After this I looked, and behold, a great multitude that no one could number, from every nation, from all tribes and peoples and languages, standing before the throne and before the Lamb, clothed in white robes, with palm branches in their hands, and crying out with a loud voice, “Salvation belongs to our God who sits on the throne, and to the Lamb!” Revelation 7:9–10
I have to admit, I’m a little biased when it comes to certain stages of The Experience. I love the one-of-a-kind adventure that unfolds when students travel to international locations. Why? Because it’s an honor to watch what happens when students meet a God who reveals Himself to be much larger and greater than most of them have ever known.
The way we come to view God and the world is shaped by a complex and unique web of factors. Our worldview is shaped by our families, experiences, the communities we live in, even the nation we call home. It’s easy to allow all these shaping factors in our lives be the final word of how we ultimately see God, other people (near and far), and even how we view the gospel. Sometimes our worldview is formed in beautiful ways that uniquely align with God’s heart. Other times, we limit our view of just how vast God and His Kingdom is when we don’t experience Him outside our familiar spaces, cultures, and geographical settings.
For example, if you’re reading this blog, most likely you are from the United States. If so, your worldview has been shaped in one way or another by certain “American” values. Some of these values can be helpful in living out the Kingdom life. Others, while commonly held by many in our country, may actually be detrimental and contrary to what scripture teaches and Jesus models. Here’s a few of the country-of-origin values I had to grapple as a U.S. citizen. The more I examined them, the more I came to realize that they didn’t seem to align with the worldview Jesus teaches and demonstrates in the Bible:
- If you can dream it, you can do it … just work hard and anything can be done.
- Time and productivity drive life … “doing” is better than “being.”
- Privacy, personal opinion, and personal rights are paramount and are to be honored and protected at great cost.
- Rugged individualism, self-help, and the “self-made” man or woman are idealized.
- Competition brings out the best … and winning, being #1 is often the goal.
- The pursuit of personal happiness often trumps the collective good of what will benefit the whole, especially when personal sacrifice is involved.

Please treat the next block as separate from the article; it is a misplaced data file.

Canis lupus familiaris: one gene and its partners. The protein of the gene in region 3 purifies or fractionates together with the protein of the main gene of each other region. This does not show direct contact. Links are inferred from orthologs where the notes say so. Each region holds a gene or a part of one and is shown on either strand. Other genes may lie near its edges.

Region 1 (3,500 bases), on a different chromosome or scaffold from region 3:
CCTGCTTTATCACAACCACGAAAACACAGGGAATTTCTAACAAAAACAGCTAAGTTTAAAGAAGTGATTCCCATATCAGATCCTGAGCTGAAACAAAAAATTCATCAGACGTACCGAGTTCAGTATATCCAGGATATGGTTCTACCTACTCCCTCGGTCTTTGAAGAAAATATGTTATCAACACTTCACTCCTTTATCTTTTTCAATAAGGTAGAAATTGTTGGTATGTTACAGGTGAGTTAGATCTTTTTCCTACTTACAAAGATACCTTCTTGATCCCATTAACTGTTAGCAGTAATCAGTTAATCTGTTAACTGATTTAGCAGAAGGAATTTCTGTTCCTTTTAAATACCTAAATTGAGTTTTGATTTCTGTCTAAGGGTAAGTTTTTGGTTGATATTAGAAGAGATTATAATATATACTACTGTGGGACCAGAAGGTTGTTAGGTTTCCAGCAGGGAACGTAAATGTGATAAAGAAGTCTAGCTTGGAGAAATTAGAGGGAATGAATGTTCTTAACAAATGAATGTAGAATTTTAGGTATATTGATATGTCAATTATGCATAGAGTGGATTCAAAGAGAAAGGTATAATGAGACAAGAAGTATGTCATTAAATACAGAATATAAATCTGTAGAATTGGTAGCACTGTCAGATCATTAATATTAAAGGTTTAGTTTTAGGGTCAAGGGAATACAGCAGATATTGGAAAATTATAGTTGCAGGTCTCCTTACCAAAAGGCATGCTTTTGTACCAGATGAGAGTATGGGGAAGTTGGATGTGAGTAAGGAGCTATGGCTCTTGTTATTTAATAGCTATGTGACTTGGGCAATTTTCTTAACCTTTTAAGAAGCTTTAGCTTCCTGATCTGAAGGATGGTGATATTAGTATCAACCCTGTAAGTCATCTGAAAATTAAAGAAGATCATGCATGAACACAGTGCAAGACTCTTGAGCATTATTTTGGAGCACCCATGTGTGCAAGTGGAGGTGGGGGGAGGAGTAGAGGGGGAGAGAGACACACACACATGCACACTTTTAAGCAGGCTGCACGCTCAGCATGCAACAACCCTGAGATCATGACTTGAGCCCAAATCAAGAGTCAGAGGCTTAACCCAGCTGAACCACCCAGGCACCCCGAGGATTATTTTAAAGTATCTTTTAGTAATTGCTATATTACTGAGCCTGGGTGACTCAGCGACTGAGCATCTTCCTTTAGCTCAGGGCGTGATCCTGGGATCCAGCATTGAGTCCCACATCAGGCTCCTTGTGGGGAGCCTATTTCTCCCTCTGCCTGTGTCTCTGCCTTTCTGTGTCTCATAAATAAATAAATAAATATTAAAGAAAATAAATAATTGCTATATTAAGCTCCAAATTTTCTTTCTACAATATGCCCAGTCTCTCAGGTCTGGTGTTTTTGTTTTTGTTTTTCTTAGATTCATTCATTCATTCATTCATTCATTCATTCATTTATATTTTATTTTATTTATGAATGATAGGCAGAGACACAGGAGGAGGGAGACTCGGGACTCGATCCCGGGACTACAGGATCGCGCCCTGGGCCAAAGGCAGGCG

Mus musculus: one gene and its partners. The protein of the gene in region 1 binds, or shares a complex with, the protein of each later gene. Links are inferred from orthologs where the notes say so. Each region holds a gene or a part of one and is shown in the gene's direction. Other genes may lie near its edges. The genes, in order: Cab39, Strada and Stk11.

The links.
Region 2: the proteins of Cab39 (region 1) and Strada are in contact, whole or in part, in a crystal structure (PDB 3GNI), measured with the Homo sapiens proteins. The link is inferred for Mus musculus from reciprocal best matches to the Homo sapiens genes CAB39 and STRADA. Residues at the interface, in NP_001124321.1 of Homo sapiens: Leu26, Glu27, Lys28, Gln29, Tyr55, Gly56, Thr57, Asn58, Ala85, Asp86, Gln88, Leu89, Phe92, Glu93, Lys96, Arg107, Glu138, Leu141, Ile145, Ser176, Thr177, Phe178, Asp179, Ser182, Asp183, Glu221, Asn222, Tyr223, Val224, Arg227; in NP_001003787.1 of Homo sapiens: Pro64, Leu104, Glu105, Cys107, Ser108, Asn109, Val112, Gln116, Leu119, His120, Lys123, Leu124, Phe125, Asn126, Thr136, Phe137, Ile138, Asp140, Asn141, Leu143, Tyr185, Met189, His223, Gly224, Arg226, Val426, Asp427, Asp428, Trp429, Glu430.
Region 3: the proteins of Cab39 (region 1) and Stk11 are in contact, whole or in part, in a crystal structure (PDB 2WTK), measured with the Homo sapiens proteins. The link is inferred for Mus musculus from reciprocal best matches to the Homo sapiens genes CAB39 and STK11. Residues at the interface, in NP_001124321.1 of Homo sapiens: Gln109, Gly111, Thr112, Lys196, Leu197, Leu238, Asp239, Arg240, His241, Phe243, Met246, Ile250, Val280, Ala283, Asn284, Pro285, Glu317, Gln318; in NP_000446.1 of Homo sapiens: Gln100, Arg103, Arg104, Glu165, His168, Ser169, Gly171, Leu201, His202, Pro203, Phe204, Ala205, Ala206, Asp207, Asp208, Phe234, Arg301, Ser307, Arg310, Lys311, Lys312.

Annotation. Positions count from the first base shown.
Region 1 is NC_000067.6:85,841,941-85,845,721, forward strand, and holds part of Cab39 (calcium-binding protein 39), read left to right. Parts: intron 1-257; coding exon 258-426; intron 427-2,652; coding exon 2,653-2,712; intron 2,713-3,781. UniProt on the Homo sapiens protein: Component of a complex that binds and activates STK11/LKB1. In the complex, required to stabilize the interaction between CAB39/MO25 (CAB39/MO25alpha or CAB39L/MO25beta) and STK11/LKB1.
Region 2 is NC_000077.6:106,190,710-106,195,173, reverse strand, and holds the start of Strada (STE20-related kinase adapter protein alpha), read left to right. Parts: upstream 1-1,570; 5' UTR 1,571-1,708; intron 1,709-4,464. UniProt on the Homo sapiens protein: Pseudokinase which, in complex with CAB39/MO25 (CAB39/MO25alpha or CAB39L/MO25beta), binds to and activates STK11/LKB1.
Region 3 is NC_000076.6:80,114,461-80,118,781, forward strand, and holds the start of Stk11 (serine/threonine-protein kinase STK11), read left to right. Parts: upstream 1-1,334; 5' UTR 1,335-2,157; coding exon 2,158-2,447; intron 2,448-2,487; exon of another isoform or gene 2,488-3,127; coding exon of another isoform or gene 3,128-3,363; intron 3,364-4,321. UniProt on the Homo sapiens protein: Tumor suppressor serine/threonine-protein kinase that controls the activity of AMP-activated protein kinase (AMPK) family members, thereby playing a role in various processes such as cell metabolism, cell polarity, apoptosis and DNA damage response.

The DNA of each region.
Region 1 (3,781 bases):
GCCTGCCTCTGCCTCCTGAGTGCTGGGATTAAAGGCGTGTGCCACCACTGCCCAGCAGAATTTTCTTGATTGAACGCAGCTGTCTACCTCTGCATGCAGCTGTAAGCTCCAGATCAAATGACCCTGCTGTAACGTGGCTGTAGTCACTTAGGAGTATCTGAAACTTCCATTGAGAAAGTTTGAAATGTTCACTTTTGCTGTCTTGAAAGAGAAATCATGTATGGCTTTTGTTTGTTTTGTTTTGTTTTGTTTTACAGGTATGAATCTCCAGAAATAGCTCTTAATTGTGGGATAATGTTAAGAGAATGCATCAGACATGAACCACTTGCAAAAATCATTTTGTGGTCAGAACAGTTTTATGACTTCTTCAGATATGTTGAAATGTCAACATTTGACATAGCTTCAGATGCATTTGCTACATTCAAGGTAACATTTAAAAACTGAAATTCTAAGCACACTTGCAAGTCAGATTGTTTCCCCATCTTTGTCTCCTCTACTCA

Getting outside of my comfortable spaces, cultural norms, and even out of the familiarity of the country I warmly call “home,” helped me to rethink some of the values that had previously shaped me. I had to re-examine my ways of thinking and seeing the world. I had to ask over and again, “Does the way I view the world align with the way Jesus sees, teaches, and models?”
Regardless of our country of origin, we all have blind spots in seeing the world as God sees it. We all have ways of distorting our view and application of the gospel. Perhaps the question for many of us is: will we own that truth and do the work of aligning our eyes, heart, and mind to more and more see people and things as God sees them?
That’s certainly our hope for The Experience students as they travel to other countries. As they travel on-mission together and engage new people in new towns and villages much different from their own, we desire God to deepen their understanding of who He is and how He relates to all people throughout the world. We pray that God gives the students new pictures of how He sees His creation—how He weaves His grand gospel plan of loving rescue and redemption throughout every town (each complexly different and beautiful) on the globe. We desire for clearer pictures in students’ minds of how God is making all things new as His people from every nation, tribe, and tongue come together to love and serve Him.
That’s our hope for The Experience students this summer. What about you? Are you taking time with God to examine how you see His world? Are you considering the boxes, systems and frameworks that shape the way you see Him and others? Are you courageously putting into practice what many have sung throughout the last few decades on Sunday mornings: “Open the eyes of my heart, Lord”?
We hope that through the opportunity to get up-close to another culture, students will discover new windows into the gospel and God’s heart that stretch places of limited understanding and transform their thinking to see the world a little more like God does.
Will you join them in that adventure?
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